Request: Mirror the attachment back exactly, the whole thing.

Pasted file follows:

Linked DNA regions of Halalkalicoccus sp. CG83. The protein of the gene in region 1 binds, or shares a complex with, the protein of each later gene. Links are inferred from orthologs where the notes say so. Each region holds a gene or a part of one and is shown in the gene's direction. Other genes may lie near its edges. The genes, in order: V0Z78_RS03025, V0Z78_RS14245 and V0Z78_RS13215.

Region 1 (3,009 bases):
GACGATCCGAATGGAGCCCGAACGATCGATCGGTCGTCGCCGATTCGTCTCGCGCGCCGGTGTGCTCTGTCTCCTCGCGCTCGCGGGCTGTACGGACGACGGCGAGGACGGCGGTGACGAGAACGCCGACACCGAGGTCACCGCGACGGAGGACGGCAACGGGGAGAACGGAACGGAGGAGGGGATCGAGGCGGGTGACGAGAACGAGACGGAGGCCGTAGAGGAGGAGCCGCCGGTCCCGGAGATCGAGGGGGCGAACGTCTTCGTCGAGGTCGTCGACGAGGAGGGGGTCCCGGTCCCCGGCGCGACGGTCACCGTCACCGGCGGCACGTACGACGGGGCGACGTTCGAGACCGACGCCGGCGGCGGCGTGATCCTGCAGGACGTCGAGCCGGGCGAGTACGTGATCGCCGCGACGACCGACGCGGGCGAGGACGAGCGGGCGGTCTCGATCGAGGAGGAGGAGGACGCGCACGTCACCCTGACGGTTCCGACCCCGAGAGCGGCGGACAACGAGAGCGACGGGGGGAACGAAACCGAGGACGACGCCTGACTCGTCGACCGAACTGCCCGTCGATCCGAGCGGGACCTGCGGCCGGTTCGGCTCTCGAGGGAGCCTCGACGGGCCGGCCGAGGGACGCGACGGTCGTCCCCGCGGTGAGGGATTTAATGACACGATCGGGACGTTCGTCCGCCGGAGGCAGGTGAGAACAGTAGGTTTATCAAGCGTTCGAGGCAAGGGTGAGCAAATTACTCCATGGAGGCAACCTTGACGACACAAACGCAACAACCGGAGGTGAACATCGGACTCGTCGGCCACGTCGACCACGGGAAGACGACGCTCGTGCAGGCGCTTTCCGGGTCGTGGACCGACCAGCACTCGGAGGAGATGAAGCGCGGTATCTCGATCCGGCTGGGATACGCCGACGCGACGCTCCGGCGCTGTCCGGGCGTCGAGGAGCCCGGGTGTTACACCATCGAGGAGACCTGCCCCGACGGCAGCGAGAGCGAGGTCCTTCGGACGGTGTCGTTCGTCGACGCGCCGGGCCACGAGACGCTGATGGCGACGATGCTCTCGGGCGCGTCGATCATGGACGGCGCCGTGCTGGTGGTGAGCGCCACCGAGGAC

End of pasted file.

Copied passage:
Linked DNA regions of Halalkalicoccus sp. CG83. The protein of the gene in region 1 binds, or shares a complex with, the protein of each later gene. Links are inferred from orthologs where the notes say so. Each region holds a gene or a part of one and is shown in the gene's direction. Other genes may lie near its edges. The genes, in order: V0Z78_RS03025, V0Z78_RS14245 and V0Z78_RS13215.

Region 1 (3,009 bases):
GACGATCCGAATGGAGCCCGAACGATCGATCGGTCGTCGCCGATTCGTCTCGCGCGCCGGTGTGCTCTGTCTCCTCGCGCTCGCGGGCTGTACGGACGACGGCGAGGACGGCGGTGACGAGAACGCCGACACCGAGGTCACCGCGACGGAGGACGGCAACGGGGAGAACGGAACGGAGGAGGGGATCGAGGCGGGTGACGAGAACGAGACGGAGGCCGTAGAGGAGGAGCCGCCGGTCCCGGAGATCGAGGGGGCGAACGTCTTCGTCGAGGTCGTCGACGAGGAGGGGGTCCCGGTCCCCGGCGCGACGGTCACCGTCACCGGCGGCACGTACGACGGGGCGACGTTCGAGACCGACGCCGGCGGCGGCGTGATCCTGCAGGACGTCGAGCCGGGCGAGTACGTGATCGCCGCGACGACCGACGCGGGCGAGGACGAGCGGGCGGTCTCGATCGAGGAGGAGGAGGACGCGCACGTCACCCTGACGGTTCCGACCCCGAGAGCGGCGGACAACGAGAGCGACGGGGGGAACGAAACCGAGGACGACGCCTGACTCGTCGACCGAACTGCCCGTCGATCCGAGCGGGACCTGCGGCCGGTTCGGCTCTCGAGGGAGCCTCGACGGGCCGGCCGAGGGACGCGACGGTCGTCCCCGCGGTGAGGGATTTAATGACACGATCGGGACGTTCGTCCGCCGGAGGCAGGTGAGAACAGTAGGTTTATCAAGCGTTCGAGGCAAGGGTGAGCAAATTACTCCATGGAGGCAACCTTGACGACACAAACGCAACAACCGGAGGTGAACATCGGACTCGTCGGCCACGTCGACCACGGGAAGACGACGCTCGTGCAGGCGCTTTCCGGGTCGTGGACCGACCAGCACTCGGAGGAGATGAAGCGCGGTATCTCGATCCGGCTGGGATACGCCGACGCGACGCTCCGGCGCTGTCCGGGCGTCGAGGAGCCCGGGTGTTACACCATCGAGGAGACCTGCCCCGACGGCAGCGAGAGCGAGGTCCTTCGGACGGTGTCGTTCGTCGACGCGCCGGGCCACGAGACGCTGATGGCGACGATGCTCTCGGGCGCGTCGATCATGGACGGCGCCGTGCTGGTGGTGAGCGCCACCGAGGAC